What’s so interesting about Anton Krupicka, the Boulder-based ultrarunner who is easily identifiable on local trails, possibly sporting the Ultimate Direction race vest named after him, and in New Balance advertisements due to his shirtless bronzed torso, flowing hair, scruffy beard, and Minimus shoes?
Personally, I don’t find it to be the minutiae of what he does — his absurd weekly mileage and vertical, his precise caloric intake per hour, his PR splits on Longs Peak, or his top finishes in the world’s premier ultrarunning events. No, I’m more fascinated in who he is — his upbringing, lifestyle, philosophies, motivation, and personal growth.
I’d been tipped off by a mutual mentor, Buzz Burrell, that the new movie starring Anton, In the High Country, which was produced by Joel Wolpert and premiered this past weekend in Boulder, focused more on his human essence than his running. If true, I thought, it’d be a refreshing shift from other recent ultra running movies — e.g. Running the Sahara, Unbreakable, and The Runner — that center around conflict: against physical agony, mental boundaries, environmental factors, competitors, objective distances, and, of course, the clock.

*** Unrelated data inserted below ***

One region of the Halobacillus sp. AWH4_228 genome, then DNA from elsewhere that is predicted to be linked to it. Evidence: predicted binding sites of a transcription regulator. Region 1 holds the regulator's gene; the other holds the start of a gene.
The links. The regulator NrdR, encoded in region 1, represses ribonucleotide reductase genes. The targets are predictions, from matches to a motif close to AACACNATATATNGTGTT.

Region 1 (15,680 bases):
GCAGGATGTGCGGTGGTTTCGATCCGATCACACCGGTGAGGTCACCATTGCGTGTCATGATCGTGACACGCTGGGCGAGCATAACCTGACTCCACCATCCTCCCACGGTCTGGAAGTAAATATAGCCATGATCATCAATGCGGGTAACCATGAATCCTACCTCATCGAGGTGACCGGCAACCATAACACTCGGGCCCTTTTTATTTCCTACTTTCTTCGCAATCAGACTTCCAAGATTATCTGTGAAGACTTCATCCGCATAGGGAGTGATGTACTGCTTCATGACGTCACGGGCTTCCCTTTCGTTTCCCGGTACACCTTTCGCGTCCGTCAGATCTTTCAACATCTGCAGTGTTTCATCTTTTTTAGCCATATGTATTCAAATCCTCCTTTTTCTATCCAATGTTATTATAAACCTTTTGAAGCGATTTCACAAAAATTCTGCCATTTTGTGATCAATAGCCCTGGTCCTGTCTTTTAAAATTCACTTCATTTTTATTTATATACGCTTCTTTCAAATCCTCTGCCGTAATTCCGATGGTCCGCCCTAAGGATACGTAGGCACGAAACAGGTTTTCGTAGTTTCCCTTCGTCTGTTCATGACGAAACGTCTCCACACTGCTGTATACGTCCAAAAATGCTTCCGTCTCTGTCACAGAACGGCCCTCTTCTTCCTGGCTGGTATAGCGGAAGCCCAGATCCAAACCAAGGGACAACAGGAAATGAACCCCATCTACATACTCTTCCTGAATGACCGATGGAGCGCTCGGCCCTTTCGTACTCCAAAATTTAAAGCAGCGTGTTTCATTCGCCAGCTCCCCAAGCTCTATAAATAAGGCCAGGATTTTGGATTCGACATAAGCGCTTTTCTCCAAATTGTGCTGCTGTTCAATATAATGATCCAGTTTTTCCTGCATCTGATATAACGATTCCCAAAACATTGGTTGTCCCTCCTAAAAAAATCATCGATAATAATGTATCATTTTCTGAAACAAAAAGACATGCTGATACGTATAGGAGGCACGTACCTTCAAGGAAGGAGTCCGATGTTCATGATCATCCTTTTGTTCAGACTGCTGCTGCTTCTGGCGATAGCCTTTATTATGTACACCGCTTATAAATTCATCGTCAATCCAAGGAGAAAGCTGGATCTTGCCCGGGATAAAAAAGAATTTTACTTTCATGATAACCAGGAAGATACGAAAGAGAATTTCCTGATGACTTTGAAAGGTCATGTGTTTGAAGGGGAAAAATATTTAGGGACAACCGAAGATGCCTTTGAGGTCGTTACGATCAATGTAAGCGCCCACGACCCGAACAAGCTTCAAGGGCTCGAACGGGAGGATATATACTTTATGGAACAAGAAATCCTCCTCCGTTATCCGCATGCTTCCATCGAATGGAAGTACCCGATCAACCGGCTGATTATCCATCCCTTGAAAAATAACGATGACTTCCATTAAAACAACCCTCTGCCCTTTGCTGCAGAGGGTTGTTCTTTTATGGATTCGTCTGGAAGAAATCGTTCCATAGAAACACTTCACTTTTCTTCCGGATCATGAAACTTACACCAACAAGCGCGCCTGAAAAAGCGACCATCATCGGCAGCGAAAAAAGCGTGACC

Gnarled toenails, bloodied shins, and taxed lungs are not omitted from In the High Country, either. However, viewers get the sense that these conditions are mere byproducts of Anton being in the mountains and are not meant to be perceived as measures of his badass-ness.
In fact, the movie’s core theme is much richer and beautiful: Anton’s simultaneous exploration of and growing connection with his being and with the landscapes through which he freely runs, whether that be Nebraska’s rolling hills, Boulder’s foothills, or Colorado’s highest peaks. It’s a sensation to which I immediately related: while mastering the mechanics of long-distance hiking during my early trips was rewarding, tapping into the energy of migrating caribou while hiking across the Yukon Arctic and Brooks Range was profound and powerful.
Considering that Joel is a one-man operation, the movie’s production value is excellent. Audio and picture quality, soundtrack selection, graphics, and transition shots serve to enhance — not to detract from — the narrative on which he and Anton collaborated for a year. And the film’s 30-minute length is used wisely, telling a full story without feeling like running porn.
Distribution plans for In the High Country are just being drafted, so you’ll have to be patient for a hometown screening or digital download. When available, details will be first posted at http://thewolpertinger.com/.